Thinking about the words “equal” rights

Muslims believe that Allah has given humans the rights that suit their gender which are seen as equal but different by some, and unequal but equitable by others.

History of pre-Islamic world shows that women enjoyed rights based on their social status and where they lived. Societies like the Egyptian and Persian gave women far greater rights than let’s say the Athenian and Indian societies. Even in India, women in the Southern region had more rights than those in the North. Upper caste Hindu women were treated better than women from the lower castes. In Greece, Spartan women were more independent than the Athenian women. Islam established a standard in Arabia. Whereas women in other communities differed in their rights according to their gender and social status, all Muslim women from all parts of Arabia had equal rights within Islam (obviously the Mothers of the Believers were different). This means that some of their previous rights were curtailed in some cases and new rights were given to them that some may never have enjoyed before.

I first thought about this standardisation of rights so that all women form a uniform ummah when I read Idolator Islam by Ali Eteraz some six years ago. In that essay, Eteraz writes this about the Prophet:

Where he was solitary, an exile from the Qureish, he made an Ummah, a brotherhood greater than all tribes. Where he longed for a family, he indulged in a family-making of the grandest proportion. To bring in by way of marriage — since the ways of blood-relations were absent — everything from mothers, to sisters, to cousins, to nieces, and, of course, lovers. All of them were to him different elements of a greater family, though he called them “wife.” Islam, it turns out, is simply that, which, as with Jesus, gave a social exile a place to belong. Is it, then, any wonder that Christianity and Islam have been the world’s great missionary faiths? Judaism and Buddhism have always been far more strict with who is let in, and it makes sense, as they were handed down by princes, men who had great followings.

Giving all women equal rights within the ummah could have been accidental or it may have been purposeful. But within Islam, all women are equal whether they are queens or beggars and it had amazing consequences for at least the pagan women who belonged to patriarchal tribes and came from oppressive backgrounds.

Some rights women are promised in Islam are incomparable. For instance (without going into details and references), in Islam it is the husband’s duty to foot the wedding bill. It is his duty to look after all the financial needs of the wife. She doesn’t have to work if she doesn’t want to; and in sharia she doesn’t have to cook if she doesn’t like it. Fiqh allows women the right to demand domestic help. In early Islam many households had slaves and women of a household only worked out of “kindness.” There are many references to the Prophet cooking, cleaning, doing laundry, sewing, and even mending his shoes despite having at least nine wives at a time and several slaves. In Islam if a woman works she has the right not to spend any of it on her family. This is the consensus of scholars although early Muslim women like Khadeejah spent their money on their families. Men are also entirely responsible for their children’s financial needs. A woman is not obliged to work to support the children although one can argue that it was easier in early societies when life was simple. In Islam a child must be breast-fed but a mother is not forced to breast-feed her child and she can demand the services of a wet-nurse for her child.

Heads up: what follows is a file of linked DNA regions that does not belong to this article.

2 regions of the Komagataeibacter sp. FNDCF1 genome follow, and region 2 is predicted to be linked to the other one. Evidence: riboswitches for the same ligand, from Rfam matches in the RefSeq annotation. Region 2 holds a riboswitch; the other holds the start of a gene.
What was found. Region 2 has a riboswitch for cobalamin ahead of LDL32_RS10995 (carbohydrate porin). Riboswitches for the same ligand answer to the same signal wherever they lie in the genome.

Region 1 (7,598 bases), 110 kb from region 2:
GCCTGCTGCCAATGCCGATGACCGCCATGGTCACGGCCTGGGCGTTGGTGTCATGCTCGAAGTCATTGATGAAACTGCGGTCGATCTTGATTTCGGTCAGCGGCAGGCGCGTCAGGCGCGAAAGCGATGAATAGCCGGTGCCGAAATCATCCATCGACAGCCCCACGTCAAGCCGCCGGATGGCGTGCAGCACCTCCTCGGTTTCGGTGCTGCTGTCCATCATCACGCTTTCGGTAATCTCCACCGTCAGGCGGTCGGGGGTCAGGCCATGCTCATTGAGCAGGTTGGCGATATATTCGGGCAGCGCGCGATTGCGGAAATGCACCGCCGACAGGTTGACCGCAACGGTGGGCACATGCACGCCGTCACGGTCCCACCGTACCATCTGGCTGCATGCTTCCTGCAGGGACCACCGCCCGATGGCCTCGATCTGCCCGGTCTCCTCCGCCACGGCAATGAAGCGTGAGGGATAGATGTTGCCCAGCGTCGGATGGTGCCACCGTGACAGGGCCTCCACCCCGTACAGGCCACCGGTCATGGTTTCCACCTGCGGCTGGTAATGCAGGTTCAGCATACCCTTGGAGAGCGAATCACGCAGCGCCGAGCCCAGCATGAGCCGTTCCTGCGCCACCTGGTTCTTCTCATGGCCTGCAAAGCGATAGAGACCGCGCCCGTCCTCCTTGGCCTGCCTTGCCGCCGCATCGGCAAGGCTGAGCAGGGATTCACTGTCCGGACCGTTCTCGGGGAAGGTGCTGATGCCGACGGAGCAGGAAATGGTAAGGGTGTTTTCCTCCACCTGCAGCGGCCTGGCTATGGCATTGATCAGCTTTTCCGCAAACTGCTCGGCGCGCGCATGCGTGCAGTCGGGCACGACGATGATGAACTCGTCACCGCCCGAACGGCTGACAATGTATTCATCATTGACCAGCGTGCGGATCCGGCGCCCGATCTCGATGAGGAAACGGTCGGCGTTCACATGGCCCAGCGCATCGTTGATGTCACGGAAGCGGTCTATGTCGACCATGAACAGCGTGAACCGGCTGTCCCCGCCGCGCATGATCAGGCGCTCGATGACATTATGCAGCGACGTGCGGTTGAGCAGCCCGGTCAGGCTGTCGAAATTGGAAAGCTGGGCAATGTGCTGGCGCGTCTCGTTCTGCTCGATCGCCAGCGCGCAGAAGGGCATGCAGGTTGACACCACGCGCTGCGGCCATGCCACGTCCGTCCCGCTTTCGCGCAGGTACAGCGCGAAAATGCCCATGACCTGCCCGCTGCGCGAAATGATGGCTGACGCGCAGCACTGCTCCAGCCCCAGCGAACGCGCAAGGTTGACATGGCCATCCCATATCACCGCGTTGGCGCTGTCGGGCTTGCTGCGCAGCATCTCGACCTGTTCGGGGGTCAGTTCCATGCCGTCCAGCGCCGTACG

In Islamic fiqh a woman doesn’t have to live with her in-laws if she doesn’t want to; she doesn’t have to look after them either. If she lives with them or cares for them, it is again out of kindness. This is an interesting ‘right’ because Muslim societies are essentially collectivistic but it is also not from Sunnah since none of the Prophet’s wives had any in-laws to worry about. Islam gives women the right to stipulate in their marriage contract that they have the right to initiate divorce; demand custody of the children in case of divorce; and demand divorce in case of husband’s polygamy. The marriage contract is a ‘take it or leave it’ document. If a man is not comfortable with the stipulations a woman puts in her marriage contract he can back out very early on and save everyone the headache of a male-dominated marriage.